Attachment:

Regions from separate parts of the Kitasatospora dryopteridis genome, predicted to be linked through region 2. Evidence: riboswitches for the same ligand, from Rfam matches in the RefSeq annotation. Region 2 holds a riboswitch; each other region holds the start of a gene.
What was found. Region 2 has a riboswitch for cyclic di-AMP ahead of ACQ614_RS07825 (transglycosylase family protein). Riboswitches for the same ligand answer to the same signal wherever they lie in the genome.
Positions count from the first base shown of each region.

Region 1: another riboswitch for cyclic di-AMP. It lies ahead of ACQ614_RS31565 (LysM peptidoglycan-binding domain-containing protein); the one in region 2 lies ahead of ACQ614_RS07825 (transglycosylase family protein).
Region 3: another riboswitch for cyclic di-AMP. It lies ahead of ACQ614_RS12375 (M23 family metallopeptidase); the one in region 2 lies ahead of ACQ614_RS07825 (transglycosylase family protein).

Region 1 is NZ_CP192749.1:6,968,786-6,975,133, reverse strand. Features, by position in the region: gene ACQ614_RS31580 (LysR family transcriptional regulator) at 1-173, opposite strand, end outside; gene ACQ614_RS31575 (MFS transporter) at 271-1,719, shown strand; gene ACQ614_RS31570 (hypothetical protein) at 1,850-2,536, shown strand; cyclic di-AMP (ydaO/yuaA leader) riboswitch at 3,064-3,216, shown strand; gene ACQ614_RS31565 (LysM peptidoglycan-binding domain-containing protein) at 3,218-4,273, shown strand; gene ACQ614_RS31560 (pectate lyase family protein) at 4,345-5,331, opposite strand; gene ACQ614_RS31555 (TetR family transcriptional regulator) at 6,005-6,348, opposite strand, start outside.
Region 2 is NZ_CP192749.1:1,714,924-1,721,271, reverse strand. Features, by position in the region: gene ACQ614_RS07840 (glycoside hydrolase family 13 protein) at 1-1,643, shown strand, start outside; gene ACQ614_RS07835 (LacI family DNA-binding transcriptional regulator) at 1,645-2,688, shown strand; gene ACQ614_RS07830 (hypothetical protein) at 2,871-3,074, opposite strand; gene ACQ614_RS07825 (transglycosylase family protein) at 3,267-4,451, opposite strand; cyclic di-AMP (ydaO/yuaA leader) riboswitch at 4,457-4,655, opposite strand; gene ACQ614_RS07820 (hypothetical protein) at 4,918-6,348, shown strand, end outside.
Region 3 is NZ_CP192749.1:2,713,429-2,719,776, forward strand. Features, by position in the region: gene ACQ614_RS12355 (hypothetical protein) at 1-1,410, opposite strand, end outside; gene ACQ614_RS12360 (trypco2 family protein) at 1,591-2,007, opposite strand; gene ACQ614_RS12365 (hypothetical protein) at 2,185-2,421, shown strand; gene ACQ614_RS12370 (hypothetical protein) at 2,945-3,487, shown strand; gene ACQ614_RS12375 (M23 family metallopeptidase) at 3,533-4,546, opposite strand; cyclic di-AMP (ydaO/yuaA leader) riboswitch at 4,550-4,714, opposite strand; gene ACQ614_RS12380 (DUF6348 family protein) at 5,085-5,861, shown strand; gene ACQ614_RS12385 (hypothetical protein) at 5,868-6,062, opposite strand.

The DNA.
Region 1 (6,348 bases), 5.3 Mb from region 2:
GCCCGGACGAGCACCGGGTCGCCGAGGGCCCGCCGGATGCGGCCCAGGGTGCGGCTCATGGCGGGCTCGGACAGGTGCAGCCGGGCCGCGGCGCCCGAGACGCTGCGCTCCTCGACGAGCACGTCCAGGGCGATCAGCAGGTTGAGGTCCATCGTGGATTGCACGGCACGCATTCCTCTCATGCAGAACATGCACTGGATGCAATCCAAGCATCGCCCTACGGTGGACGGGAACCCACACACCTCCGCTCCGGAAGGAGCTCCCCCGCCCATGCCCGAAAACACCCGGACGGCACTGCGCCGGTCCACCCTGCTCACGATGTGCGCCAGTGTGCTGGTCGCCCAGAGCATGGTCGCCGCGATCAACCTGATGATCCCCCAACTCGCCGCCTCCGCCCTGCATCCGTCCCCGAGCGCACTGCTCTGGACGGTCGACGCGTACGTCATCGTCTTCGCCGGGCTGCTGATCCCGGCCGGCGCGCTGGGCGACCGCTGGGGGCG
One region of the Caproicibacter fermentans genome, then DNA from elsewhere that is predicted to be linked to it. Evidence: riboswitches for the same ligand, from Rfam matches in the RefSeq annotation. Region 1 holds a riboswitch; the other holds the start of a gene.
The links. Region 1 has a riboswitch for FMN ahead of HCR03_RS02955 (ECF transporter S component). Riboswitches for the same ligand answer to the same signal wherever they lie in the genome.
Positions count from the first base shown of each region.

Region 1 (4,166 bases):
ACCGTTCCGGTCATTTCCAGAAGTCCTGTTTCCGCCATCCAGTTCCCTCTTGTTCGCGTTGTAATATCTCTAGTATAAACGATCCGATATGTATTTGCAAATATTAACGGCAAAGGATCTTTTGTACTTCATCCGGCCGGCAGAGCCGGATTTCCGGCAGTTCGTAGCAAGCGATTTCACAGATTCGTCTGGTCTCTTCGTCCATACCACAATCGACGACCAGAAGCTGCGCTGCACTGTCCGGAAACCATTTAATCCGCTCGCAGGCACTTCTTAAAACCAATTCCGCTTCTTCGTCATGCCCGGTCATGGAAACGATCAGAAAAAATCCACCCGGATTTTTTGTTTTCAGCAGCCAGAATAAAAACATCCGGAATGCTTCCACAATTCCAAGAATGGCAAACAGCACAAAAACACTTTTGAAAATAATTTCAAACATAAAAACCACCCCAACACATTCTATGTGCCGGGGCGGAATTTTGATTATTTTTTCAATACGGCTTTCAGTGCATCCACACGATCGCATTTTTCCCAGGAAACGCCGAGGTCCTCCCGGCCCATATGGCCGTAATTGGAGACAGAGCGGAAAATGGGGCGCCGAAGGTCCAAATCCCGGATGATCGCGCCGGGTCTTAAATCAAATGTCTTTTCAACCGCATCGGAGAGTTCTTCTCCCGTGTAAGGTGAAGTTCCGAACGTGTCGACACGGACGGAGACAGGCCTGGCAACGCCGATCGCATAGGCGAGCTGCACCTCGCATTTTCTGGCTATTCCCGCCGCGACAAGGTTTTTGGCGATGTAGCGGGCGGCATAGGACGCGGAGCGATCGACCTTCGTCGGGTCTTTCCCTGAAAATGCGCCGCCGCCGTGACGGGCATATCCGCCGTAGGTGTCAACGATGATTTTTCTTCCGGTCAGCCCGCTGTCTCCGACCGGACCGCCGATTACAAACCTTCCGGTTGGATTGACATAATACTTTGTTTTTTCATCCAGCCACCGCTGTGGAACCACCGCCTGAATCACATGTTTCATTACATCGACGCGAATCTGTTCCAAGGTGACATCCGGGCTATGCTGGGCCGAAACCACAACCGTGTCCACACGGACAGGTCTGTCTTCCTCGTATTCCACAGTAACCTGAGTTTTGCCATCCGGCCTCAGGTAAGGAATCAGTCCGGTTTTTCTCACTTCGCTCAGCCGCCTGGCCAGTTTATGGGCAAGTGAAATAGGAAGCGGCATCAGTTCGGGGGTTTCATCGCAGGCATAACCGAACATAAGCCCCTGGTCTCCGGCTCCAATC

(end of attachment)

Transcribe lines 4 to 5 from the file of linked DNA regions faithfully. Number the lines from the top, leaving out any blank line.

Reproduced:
Region 1: another riboswitch for cyclic di-AMP. It lies ahead of ACQ614_RS31565 (LysM peptidoglycan-binding domain-containing protein); the one in region 2 lies ahead of ACQ614_RS07825 (transglycosylase family protein).
Region 3: another riboswitch for cyclic di-AMP. It lies ahead of ACQ614_RS12375 (M23 family metallopeptidase); the one in region 2 lies ahead of ACQ614_RS07825 (transglycosylase family protein).